When the UK completed the final stage of Brexit at the end of 2020, many Brits in Germany were devastated at the loss of their EU rights. But promises made by Germany’s new government to allow dual nationality have given them renewed hope.
When the UK narrowly voted to leave the EU in 2016, many British people living abroad didn’t get a say in the change. The UK’s laws previously put an arbitrary limit on voting rights for citizens abroad, meaning anyone who had spent more than 15 years in a foreign country was no longer able to vote in elections back home.
For others who did have a voice, the result of the referendum was equally devastating: many were fearful about their future residence rights in the EU and the ability to continue living the lives they had built. Though the negotiations ended up dragging on, when Brexit finally arrived, the sense of loss was palpable.
In March 2020, when the first part of the exit from the EU was completed, British nationals were stripped of the right to vote in EU and local elections. They were no longer able to apply for EU-only jobs. Then, the final exit from the European Economic Area (EEA) and Customs Union on January 1st, 2021 brought with it the end of their freedom of movement within the EU.
But the German government’s pledge to overhaul nationality laws, including dual citizenship, gives hope to Brits.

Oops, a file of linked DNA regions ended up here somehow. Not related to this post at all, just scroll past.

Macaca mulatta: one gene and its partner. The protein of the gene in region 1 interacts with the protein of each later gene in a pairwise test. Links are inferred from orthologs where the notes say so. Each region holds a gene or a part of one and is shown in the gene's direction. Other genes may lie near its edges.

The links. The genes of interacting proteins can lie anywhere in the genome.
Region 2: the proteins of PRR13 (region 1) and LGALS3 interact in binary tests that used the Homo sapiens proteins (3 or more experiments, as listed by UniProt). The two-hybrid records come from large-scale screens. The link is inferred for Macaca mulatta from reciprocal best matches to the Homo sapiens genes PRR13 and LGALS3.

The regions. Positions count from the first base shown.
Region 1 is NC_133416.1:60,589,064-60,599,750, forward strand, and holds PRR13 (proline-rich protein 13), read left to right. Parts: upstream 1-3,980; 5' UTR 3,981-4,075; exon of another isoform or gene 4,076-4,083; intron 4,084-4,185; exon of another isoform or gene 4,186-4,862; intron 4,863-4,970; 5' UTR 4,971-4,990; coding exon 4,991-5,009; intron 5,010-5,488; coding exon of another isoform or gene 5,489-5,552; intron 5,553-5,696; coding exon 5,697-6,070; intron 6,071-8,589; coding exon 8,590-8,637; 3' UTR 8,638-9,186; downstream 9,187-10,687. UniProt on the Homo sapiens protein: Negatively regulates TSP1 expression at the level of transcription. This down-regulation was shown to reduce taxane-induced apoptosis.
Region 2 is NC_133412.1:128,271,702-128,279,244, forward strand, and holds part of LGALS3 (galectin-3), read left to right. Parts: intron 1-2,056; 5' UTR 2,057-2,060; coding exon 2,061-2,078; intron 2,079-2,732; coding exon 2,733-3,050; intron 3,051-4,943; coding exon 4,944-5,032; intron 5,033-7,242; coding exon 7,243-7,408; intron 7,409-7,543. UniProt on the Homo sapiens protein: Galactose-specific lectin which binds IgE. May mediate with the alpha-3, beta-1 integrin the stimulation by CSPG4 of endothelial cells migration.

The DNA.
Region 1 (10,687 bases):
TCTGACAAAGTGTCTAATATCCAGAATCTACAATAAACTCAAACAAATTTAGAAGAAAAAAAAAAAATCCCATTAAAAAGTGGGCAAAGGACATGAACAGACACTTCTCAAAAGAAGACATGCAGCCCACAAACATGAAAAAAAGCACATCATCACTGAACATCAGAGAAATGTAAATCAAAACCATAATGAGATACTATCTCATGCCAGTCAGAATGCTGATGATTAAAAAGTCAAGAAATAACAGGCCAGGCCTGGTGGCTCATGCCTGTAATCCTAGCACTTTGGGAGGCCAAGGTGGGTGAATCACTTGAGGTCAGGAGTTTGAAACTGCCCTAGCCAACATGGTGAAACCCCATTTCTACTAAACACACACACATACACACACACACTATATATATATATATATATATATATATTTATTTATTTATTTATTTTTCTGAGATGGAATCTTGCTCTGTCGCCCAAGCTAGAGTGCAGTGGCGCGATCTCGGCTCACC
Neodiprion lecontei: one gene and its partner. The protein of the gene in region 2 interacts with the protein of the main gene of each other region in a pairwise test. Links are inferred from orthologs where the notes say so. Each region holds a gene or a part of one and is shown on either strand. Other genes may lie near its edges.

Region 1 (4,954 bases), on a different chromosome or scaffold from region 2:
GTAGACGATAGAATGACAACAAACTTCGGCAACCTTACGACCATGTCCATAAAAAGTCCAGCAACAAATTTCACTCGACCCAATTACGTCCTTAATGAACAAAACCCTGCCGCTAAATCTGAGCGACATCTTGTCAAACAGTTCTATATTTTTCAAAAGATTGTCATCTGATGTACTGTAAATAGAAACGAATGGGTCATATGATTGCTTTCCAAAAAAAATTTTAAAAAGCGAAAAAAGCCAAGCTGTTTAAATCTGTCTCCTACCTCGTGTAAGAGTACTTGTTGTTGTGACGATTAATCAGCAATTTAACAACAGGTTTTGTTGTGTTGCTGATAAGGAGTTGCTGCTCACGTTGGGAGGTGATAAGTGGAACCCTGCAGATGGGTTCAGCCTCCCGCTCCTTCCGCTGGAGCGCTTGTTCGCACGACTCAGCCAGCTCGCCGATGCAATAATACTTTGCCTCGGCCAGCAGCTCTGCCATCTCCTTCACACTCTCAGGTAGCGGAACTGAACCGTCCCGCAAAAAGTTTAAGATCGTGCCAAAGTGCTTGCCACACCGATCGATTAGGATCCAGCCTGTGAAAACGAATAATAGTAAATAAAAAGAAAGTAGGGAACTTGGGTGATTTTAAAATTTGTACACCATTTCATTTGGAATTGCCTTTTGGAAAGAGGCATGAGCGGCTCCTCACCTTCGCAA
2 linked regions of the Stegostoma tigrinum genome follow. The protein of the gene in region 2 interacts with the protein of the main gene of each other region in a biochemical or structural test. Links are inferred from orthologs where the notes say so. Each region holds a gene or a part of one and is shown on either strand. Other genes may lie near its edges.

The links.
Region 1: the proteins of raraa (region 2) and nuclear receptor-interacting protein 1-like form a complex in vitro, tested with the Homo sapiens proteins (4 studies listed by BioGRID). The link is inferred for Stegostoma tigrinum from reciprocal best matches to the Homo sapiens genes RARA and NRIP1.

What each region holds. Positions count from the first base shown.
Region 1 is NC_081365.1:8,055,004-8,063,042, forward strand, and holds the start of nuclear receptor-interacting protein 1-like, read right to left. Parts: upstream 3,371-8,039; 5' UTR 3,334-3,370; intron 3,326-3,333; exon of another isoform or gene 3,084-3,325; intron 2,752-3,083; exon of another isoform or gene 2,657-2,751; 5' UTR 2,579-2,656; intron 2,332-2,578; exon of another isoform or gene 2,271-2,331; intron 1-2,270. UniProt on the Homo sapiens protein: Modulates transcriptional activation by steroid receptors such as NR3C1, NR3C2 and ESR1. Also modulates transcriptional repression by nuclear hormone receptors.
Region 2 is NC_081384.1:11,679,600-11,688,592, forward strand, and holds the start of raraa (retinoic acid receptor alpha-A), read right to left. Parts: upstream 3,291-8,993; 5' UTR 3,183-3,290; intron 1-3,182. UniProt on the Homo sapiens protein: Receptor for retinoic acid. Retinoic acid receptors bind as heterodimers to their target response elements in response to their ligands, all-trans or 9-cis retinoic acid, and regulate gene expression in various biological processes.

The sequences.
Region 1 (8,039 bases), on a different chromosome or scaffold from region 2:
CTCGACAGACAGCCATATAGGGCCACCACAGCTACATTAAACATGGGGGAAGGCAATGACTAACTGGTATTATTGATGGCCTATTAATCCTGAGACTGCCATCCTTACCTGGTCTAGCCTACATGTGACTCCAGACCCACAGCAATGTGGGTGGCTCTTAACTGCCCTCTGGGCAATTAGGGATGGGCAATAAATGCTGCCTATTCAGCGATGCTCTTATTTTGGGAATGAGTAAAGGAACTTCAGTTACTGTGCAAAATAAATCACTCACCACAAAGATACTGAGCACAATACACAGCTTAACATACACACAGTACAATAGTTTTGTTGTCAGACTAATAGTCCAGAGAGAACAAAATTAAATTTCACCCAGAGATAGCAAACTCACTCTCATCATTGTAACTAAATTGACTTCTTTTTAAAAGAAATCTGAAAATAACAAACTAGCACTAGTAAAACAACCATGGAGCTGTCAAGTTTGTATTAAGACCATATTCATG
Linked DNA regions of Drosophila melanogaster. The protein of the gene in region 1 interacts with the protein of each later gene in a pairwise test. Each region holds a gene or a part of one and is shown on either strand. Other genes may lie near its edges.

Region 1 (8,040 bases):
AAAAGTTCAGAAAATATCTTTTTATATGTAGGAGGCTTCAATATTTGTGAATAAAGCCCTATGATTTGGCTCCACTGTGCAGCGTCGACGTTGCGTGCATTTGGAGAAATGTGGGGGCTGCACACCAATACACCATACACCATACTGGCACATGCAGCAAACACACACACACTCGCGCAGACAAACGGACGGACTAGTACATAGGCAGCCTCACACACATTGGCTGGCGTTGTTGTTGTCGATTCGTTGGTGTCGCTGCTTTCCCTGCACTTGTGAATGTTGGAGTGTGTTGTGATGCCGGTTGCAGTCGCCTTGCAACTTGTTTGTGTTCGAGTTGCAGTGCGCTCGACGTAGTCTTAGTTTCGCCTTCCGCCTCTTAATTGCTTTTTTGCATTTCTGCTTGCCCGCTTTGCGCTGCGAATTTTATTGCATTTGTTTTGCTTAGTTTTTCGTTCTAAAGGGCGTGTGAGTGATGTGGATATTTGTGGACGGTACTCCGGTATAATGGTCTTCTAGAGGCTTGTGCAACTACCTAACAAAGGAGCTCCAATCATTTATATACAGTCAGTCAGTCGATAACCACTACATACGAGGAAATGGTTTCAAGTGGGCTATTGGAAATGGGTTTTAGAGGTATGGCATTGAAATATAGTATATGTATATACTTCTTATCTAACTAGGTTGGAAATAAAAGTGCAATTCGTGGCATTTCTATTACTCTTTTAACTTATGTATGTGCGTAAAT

In a survey by The Local on the plans earlier this year, several Brits told us they were thrilled to hear of the rule changes and would “definitely” apply for citizenship in the future. The traffic-light coalitions’ plans to ditch an age-old ban on the holding of multiple nationalities has given Brits hope that they can someday regain these rights by applying to become German, while not relinquishing their British passport or identity.
While UK citizens who had lived in Germany before Brexit had their right of residence in the country assured by the Withdrawal Agreement, those without German citizenship are essentially “landlocked”, meaning they no longer have automatic residency rights in any other EU country.
According to British in Germany, the appetite for becoming German is huge among many of the Brits who didn’t make the original cut-off at the end of 2020.
When the new law permitting multiple nationalities comes into force – which could be as early as this year – thousands of Brits will be clamoring to become a citizen of the EU once again.
“We know that many more UK citizens who have residency rights under the Withdrawal Agreement provisions would like to take dual nationality once the laws change,” said Golding.
“Like other third country nationals who have been in Germany for a long time, most feel very integrated, and committed to Germany, and becoming German would allow them to participate even more fully in German society, including voting and standing for election.
“At the same time, keeping their original citizenship is an insurance policy in case, for example, they have to go back to their country of origin to look after elderly relatives in the future.”